Terence Towles Canote at A Shroud of Thought is hosting The Favourite TV Show Episode Blogathon, a brilliant idea whose contributions can be found here from March 27th to the 29th.
The television series based on Erle Stanley Gardner's Perry Mason character was an outstanding success on CBS from its debut in 1957 to The Case of the Final Fade-Out in May of 1966. Star Raymond Burr was nominated for three Primetime Emmy Awards for Leading Actor in a Series, and won the trophy in 1959. When an actor is so successful and so identified with such a popular character, it staggers the imagination that lightning could strike with another prominent series or character, but strike it did - and in amazingly quick order.
Raymond Burr played the title character of Ironside in the pilot TV movie which aired in March of 1967. Collier Young (Act of Violence, The Hitch-Hiker) created the series and the teleplay written by Don Mankiewicz (I Want to Live!, Trial) was nominated for a Primetime Emmy for Outstanding Writing Achievement in Drama. Raymond Burr was nominated for Outstanding Single Performance by an Actor in a Leading Role in a Drama for World Premiere, and Outstanding Continued Performance by an Actor in a Leading Role in a Dramatic Series. Ironside began its regular series run in September of 1967 and ran for eight seasons.
The pilot introduced us to San Francisco Chief of Detectives Robert T. Ironside, a tough-minded cop and media darling who is put in a wheelchair by a sniper. All too used to getting his own way, the "Chief" refuses to be put out to pasture, but finagles a position through the Police Commissioner Dennis Randall played by Gene Lyons. The Chief is now a consultant to the SFPD, with housing/offices in an unused floor of the headquarters building and a staff to help him investigate his own shooting.
Det. Sgt. Ed Brown played by Don Galloway is an ex-Serviceman and a protegee of Ironside's. (I see him as the Archie Goodwin to Burr's Nero Wolfe.) Episodes with an emphasis on the character of Ed Brown worth checking out are Nightmare Trip (Season 6), The Wrong Time, the Wrong Place (Season 3) and Five Days in the Death of Sgt. Brown (Season 6 with a crossover the the series The Bold Ones).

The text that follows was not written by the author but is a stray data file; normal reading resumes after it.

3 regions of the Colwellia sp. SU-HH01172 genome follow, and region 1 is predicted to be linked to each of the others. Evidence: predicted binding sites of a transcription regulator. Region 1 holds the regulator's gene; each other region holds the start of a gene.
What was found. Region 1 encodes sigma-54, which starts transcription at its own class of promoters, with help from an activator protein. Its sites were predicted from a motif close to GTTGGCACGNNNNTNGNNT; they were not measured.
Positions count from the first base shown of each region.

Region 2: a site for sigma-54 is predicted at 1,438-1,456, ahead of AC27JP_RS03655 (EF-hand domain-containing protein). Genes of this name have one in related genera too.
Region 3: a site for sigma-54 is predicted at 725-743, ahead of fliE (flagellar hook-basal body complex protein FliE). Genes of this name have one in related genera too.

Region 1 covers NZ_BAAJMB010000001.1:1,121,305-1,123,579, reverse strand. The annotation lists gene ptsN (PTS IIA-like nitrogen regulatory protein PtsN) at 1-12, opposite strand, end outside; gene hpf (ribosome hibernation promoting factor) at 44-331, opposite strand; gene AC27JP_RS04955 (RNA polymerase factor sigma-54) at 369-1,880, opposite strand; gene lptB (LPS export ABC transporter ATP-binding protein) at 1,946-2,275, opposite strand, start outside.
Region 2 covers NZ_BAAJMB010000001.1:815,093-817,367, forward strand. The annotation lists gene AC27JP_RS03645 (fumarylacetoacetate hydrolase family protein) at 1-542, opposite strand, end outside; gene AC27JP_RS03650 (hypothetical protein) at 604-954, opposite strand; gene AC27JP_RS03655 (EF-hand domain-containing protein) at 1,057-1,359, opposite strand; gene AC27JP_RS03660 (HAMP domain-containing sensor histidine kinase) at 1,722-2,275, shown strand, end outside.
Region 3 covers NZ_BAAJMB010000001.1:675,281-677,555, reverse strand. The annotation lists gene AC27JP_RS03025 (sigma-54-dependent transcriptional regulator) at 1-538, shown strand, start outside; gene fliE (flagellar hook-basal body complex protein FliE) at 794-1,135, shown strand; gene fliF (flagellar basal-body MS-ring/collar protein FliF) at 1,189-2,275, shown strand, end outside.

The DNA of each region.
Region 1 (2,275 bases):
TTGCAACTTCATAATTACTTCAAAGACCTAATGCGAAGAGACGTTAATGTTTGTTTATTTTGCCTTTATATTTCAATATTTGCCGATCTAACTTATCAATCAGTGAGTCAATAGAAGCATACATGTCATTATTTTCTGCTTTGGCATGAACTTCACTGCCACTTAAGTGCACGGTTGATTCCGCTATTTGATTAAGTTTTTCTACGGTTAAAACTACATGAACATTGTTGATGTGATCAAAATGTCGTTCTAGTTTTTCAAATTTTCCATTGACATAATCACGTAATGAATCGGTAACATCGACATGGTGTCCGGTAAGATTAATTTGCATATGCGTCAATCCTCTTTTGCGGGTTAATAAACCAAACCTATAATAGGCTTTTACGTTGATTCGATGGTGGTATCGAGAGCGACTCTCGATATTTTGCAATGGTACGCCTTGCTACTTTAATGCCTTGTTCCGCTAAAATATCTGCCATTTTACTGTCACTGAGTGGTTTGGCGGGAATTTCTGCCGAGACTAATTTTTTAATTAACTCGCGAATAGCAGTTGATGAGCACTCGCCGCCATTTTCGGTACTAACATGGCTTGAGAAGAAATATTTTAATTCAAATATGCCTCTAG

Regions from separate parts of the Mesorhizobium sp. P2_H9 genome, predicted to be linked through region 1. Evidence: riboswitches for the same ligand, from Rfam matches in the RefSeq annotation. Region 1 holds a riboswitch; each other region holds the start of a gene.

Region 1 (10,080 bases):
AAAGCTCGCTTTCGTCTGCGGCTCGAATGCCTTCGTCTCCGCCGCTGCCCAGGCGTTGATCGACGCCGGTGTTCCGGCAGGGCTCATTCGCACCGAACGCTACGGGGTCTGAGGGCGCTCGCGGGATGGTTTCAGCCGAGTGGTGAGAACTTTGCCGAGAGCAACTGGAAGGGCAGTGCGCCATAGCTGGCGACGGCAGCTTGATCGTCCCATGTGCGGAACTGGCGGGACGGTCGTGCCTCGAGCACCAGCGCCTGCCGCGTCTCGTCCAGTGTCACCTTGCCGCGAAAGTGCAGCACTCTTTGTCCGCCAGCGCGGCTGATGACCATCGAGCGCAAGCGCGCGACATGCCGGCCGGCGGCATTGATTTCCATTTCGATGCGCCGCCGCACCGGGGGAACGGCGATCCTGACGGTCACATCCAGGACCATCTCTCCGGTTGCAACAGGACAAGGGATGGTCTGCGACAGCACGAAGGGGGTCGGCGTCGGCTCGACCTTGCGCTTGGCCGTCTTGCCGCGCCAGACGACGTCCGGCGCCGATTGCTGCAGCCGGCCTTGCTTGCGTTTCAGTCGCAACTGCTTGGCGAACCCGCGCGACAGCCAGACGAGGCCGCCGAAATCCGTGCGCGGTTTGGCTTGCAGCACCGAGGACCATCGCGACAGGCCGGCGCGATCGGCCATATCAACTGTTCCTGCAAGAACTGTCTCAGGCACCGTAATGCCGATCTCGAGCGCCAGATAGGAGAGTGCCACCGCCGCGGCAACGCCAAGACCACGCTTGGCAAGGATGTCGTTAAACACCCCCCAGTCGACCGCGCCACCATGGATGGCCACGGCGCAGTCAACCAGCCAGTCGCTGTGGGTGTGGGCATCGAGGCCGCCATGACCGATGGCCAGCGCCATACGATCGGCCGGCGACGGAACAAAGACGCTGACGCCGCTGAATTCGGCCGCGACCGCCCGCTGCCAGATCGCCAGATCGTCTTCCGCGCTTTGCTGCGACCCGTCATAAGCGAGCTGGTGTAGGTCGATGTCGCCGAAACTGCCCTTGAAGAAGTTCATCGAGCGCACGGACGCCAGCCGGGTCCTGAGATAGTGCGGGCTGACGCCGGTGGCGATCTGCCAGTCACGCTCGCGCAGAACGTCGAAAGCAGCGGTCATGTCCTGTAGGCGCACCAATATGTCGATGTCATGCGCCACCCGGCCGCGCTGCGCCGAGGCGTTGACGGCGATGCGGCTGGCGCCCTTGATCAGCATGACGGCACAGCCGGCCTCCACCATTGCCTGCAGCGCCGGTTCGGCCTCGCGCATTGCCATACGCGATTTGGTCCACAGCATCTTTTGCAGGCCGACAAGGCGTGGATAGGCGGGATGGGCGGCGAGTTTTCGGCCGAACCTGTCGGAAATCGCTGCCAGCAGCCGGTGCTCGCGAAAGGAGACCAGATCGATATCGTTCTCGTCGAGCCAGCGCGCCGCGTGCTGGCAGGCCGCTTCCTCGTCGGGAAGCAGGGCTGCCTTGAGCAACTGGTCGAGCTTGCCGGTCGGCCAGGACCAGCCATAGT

Second on the Chief's staff is Officer Eve Whitfield played by Barbara Anderson who would win one Primetime Emmy out of three nominations for Outstanding Performance by an Actress in a Supporting Role in a Drama. Eve is a young women with a wealthy background whose journey to a policing career is chronicled in the episode Reprise (Season 2). All in a Day's Work is an excellent episode written by Ed McBain which chronicles the aftermath of Eve having to shoot a fleeing suspect.
Rounding out the Chief's team is Mark Sanger played by Don Mitchell. Mark is a young black man who has had his troubles with the law and attempted to rob Ironside. Seeing potential, and hating to be proven wrong, Ironside offers Mark a job as his driver/caregiver. Mark sees the position as demeaning, but the Chief has a way of getting to people. Eventually Mark attends law school at night and becomes a police officer. The episode Down Two Roads (Season 6) shows us why Mark makes this career change. An offbeat episode featuring Mark is Beware the Wiles of the Stranger (Season 3). By the time of the 1993 TV Movie The Return of Ironside, Mark is Judge Sanger.
Throughout the series we would be reminded of the challenges faced by the Chief; the annoyances of inaccessible buildings, the reliance on Mark and others. Sometimes comments based on pity or derision, or even empathy hit too close to the bone. None of this, however, overrode the strength and competency of the character. As viewers tuned in week after week, the wheelchair was accepted and put in its place. The chair was not the man.
One Hour to Kill (Season 3) was written by Sandy Stern and directed by Richard Benedict. It is a Thursday evening in San Francisco (coincidentally, the very night Ironside aired on NBC). Mark Sanger is rushing to make his law class after making sure he is not needed by the Chief. A measure of his level of independence, the Chief has the night all laid out - a nice whirlpool bath, some of his famous chili and the 49ers game on the TV. Commissioner Randall stops by with the offer of his extra ticket to a highly touted boxing match. For a moment, the Chief is tempted, but prefers a quiet night at home. The extra ticket will go to Randall's chauffeur.